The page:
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Space contractor makes a mark in the global arena as policies boost development
The success of China Aerospace Science and Technology Corp (CASC) in the global space arena during the past four decades is rich testimony to the success of China's reform and opening-up policy since late 1978.
The Beijing-headquartered, State-owned space and defense giant now has more than 170,000 employees, eight large academies and a dozen listed companies. It was ranked 343rd in the Fortune Global 500 list in 2018, making it the fourth largest aerospace enterprise in the world by revenue after Boeing, Airbus and Lockheed Martin.
The success of the company is also testament to China's decision in 1978 to embark on reform and opening-up. In the 11 years from the start of the reform and opening-up to the end of 1989, China conducted 16 space missions and all of them were satellite launches. During the 1990s, 39 carrier rockets were launched, and the last of them ferried the first prototype of the Shenzhou spacecraft into space, opening China's manned space age.
From 2000 to November 2012, a total of 111 rockets sent hundreds of satellites, four manned spacecraft with eight Chinese astronauts as well as one space laboratory into space.
Since then, 124 space launches have been carried out during the past six years, evidence of China's relentless efforts to become a space power.
Almost all of the nation's space missions were fulfilled by the China Academy of Launch Vehicle Technology, China Academy of Space Technology and Shanghai Academy of Spaceflight Technology, all units of CASC.
The Chinese people had long wished to realize their dream of "flying above the skies". Chinese scientists drafted a plan in the 1970s to develop a manned space program. However, they were unable to make it happen because of the nation's weak capabilities in space technology and manufacturing sector back then.
In 1986, a group of top Chinese scientists suggested that the government should consider the possibility of manned space flights and submitted a roadmap, which was approved by the Party leadership in 1992.
Thanks to CASC and its predecessor, China Aerospace Corp, the country moved fast toward its goals in manned space programs.
In October 2003, China carried out its first manned space mission, sending Yang Liwei to a 21-hour journey around the Earth in the Shenzhou V spacecraft.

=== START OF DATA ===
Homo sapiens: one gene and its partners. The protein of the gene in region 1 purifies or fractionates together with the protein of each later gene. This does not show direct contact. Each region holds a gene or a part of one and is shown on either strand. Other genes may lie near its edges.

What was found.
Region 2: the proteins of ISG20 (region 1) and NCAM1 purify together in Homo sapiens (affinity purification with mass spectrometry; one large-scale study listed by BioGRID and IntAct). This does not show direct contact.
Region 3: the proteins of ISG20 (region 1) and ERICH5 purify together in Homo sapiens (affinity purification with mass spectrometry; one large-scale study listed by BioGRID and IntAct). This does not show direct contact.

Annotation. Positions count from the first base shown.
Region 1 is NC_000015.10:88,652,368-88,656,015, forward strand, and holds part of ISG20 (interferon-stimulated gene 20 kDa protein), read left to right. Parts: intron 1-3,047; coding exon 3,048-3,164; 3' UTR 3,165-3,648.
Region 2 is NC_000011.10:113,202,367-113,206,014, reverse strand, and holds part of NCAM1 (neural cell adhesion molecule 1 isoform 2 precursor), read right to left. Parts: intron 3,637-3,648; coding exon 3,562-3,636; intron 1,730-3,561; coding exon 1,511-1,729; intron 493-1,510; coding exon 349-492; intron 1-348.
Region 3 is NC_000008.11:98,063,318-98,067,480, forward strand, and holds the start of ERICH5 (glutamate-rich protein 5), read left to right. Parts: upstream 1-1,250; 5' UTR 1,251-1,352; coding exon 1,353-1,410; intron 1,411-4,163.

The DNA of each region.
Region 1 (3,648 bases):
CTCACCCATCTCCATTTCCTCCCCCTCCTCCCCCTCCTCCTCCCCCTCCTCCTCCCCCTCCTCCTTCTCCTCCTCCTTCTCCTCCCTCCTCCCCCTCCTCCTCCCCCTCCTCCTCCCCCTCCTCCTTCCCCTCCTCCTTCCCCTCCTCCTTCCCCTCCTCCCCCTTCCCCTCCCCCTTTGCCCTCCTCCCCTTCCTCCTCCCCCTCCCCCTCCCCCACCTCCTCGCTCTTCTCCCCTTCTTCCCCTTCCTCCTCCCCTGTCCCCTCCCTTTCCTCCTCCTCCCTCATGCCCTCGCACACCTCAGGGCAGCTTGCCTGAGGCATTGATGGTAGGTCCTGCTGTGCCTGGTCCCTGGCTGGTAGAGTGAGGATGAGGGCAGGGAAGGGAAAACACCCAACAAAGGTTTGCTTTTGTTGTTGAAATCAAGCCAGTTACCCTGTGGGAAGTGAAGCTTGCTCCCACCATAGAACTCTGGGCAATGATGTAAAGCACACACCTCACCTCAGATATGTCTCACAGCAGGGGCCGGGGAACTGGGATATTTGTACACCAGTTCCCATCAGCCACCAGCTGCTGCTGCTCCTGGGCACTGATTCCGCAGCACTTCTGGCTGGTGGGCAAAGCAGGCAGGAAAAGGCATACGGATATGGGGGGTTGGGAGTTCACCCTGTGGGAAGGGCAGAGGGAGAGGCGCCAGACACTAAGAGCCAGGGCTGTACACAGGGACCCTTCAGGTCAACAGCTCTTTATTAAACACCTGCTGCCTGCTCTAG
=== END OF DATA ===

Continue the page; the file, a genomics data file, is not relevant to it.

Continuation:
Till date, six manned space flights have been conducted, totaling 68 days and circling the Earth 1,089 times. Chinese astronauts traveled more than 46 million kilometers in the space and executed over 100 scientific experiments during these missions. They have fulfilled extravehicular activities, several multiple-day missions inside the Tiangong-1 and 2 space labs, as well as a 40-minute space lecture watched by more than 60 million Chinese students from around 80,000 schools.
Chinese scientists have also launched a cargo spaceship to conduct several docking and in-orbit refueling operations with Tiangong-2, verifying technologies and equipment designed for space station.
These accomplishments have become a source of national pride and people's confidence in the nation's capabilities.
To meet the needs from manned space programs, engineers at China Academy of Launch Vehicle Technology designed and built multiple new rocket models including the Long March 5 and Long March 7.
As the strongest and most technologically sophisticated rocket ever made by China, Long March 5 has a liftoff weight of 869 metric tons, a maximum payload of 25 tons to a low-Earth orbit, or 14 tons to a geosynchronous transfer orbit. The gigantic vehicle is tasked with transporting parts of China's future manned space station and fulfilling Mars explorations.
In addition to manned space flights, CASC has also helped the country realize another traditional dream - to explore the moon, a distant silver sphere deemed by Chinese myths as some goddesses' palace.
The company started sending robotic probes to the moon in 2007 and carried out several lunar missions since then. It landed the Chang'e 3 probe, which carried the first Chinese lunar rover, on the moon in December 2013. The Chang'e 3 mission marked the first soft-landing - opposite to hard impact - by a manmade spacecraft on the moon in nearly four decades.
The company launched a relay satellite into space in May as the first step in the Chang'e 4 lunar mission, which will explore the far side of the moon and is scheduled to be made before the end of this year.
Compass in heavens
Along with the exploration and scientific endeavors, CASC has been working with Chinese space authorities to set up a vast navigation and positioning satellite network and a high-definition Earth observation satellite system to facilitate public and economic sectors.
The Beidou network, mainly constructed by CASC, is one of the four space-based navigation networks along with the United States' GPS, Russia's GLONASS and European Union's Galileo.
Since 2000, when the first Beidou satellite was placed in the space, 42 satellites have been launched for the system and several in them have been retired. Beidou began providing positioning, navigation, timing and message services to civilian users in China and parts of the Asia-Pacific region in December 2012.
China has planned to place 18 third-generation Beidou satellites into space before year's end.
According to government plans, the network will be made up of 35 satellites before the end of 2020 - several now in orbit will be decommissioned by then - to give Beidou global coverage.
CASC also cooperates with space departments in designing and establishing a space-based, high-resolution Earth observation network that has had eight satellites.